Project "SiGeSn laser for silicon photonics"
|Project Details||DFG 299480227|
|General Term||Light Sources|
Current silicon-on-insulator technology allows monolithic integration of all key components other than the light source. Semiconductor lasers require a direct bandgap material that has to be provided via integration in form of heterogeneous wafer bonding or hybrid co-packing. While direct growth of III-V materials on silicon has made rapid progress in recent years, it remains hindered by contamination issues or issues related to growth such as the difficulty of preventing the emergence of anti-phase domains.
Direct growth of a group IV direct bandgap semiconductor onto silicon would enable the further increase of the integration density as well as cost reduction, allowing optical interconnects to be used at even smaller architectural levels such as at the chip-to-chip or intra-chip level as well as mass-market optical sensor systems. At high enough Sn content, the GeSn alloy provides exactly this capability. Even though it remains a challenging material to grow, and progress remains to be made in regards to defectivity and increased Sn content, rapid progress has been made in the last few years with continuous-wave lasing, near-room temperature lasing, and electrically pumped lasing having each been independently shown.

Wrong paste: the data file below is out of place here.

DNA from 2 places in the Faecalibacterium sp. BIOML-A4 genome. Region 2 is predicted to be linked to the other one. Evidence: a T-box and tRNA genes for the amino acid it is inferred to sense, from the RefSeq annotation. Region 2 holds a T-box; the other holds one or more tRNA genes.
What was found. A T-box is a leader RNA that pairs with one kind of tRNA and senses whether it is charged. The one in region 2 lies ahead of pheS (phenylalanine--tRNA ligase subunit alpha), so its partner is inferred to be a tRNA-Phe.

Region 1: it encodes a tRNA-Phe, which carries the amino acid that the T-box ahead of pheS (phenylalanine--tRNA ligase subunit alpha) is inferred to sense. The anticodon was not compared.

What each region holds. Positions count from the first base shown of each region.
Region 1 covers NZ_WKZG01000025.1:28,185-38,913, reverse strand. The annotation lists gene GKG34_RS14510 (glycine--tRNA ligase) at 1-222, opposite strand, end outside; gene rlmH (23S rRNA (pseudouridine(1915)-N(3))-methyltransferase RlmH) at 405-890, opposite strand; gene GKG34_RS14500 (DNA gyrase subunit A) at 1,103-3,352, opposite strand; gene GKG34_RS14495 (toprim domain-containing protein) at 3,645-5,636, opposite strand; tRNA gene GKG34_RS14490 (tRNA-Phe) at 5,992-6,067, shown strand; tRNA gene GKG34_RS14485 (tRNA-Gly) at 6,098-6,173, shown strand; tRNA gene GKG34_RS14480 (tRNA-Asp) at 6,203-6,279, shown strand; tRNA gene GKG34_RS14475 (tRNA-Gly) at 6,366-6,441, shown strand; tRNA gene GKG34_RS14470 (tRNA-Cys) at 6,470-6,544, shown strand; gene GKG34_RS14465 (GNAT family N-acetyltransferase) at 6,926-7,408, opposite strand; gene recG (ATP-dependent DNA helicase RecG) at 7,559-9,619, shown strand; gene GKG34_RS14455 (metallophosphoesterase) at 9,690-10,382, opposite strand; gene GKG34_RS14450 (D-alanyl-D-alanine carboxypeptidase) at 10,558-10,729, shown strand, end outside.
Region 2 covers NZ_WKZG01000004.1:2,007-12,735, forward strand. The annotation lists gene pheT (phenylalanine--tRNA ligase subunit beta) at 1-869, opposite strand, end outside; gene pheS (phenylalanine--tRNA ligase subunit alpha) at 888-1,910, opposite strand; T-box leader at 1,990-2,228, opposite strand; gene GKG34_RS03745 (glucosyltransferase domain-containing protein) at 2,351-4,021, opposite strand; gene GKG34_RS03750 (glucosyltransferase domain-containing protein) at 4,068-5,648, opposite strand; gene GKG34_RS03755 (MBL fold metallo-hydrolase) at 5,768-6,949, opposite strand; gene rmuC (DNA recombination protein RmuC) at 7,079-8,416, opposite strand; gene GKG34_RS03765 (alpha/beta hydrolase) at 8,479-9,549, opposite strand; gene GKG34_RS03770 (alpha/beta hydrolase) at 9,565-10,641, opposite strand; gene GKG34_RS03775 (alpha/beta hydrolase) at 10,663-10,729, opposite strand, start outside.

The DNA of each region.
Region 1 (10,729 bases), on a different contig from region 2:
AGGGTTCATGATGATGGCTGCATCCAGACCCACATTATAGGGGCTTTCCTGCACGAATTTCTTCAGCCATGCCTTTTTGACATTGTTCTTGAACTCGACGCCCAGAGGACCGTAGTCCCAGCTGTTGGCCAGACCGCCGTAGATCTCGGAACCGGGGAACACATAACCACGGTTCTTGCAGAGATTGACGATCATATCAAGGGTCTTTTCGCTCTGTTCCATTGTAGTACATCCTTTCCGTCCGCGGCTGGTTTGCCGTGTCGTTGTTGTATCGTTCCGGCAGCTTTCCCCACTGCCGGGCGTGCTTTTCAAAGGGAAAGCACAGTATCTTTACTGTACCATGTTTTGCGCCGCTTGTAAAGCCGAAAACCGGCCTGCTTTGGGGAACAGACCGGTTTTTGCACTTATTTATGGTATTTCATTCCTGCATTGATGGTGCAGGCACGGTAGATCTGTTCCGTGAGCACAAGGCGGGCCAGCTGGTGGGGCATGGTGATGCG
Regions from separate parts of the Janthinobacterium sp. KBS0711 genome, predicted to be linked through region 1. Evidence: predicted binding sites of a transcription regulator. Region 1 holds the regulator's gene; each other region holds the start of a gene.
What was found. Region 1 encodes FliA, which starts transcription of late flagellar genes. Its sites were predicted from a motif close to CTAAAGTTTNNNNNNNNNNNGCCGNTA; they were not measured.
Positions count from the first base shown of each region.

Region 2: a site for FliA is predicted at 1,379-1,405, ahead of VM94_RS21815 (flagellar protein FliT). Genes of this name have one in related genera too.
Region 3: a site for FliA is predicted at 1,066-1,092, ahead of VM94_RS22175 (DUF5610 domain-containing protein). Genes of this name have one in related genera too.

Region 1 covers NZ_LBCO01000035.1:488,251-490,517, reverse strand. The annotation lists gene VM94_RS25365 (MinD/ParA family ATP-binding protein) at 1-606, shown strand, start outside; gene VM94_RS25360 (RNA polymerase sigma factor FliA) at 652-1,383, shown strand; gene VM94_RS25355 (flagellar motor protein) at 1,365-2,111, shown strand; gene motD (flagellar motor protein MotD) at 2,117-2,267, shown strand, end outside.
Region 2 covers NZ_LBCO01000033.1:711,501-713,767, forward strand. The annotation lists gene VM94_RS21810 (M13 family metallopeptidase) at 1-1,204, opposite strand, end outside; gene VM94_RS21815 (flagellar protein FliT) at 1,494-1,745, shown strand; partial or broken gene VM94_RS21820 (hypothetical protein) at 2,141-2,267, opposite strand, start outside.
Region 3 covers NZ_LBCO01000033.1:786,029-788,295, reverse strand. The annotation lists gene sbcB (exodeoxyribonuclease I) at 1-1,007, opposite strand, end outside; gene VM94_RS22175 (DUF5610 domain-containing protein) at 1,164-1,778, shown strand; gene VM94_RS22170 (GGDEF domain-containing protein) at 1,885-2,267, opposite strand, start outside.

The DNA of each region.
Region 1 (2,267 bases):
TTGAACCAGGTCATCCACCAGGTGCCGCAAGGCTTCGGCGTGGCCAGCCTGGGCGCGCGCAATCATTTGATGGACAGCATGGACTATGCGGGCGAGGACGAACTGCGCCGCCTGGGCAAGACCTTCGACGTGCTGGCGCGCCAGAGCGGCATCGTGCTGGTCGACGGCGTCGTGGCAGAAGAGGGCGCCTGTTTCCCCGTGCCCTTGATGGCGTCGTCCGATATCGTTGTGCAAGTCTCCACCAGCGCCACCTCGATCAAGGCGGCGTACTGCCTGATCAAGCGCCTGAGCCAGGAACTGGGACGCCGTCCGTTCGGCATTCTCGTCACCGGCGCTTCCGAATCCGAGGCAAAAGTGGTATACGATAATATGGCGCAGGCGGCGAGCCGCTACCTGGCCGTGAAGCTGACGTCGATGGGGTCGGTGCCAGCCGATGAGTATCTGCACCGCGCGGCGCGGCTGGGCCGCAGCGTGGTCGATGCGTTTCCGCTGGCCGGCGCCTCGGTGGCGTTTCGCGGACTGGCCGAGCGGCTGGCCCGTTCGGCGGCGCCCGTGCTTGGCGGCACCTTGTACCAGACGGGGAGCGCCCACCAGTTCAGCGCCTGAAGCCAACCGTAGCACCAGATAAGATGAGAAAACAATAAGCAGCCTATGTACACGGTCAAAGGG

Current work targets a combination of these characteristics towards a practical, continuously operated, and electrically pumped room-temperature laser. To this end, we are exploring advanced strain engineering of SiGeSn multi-quantum well gain materials.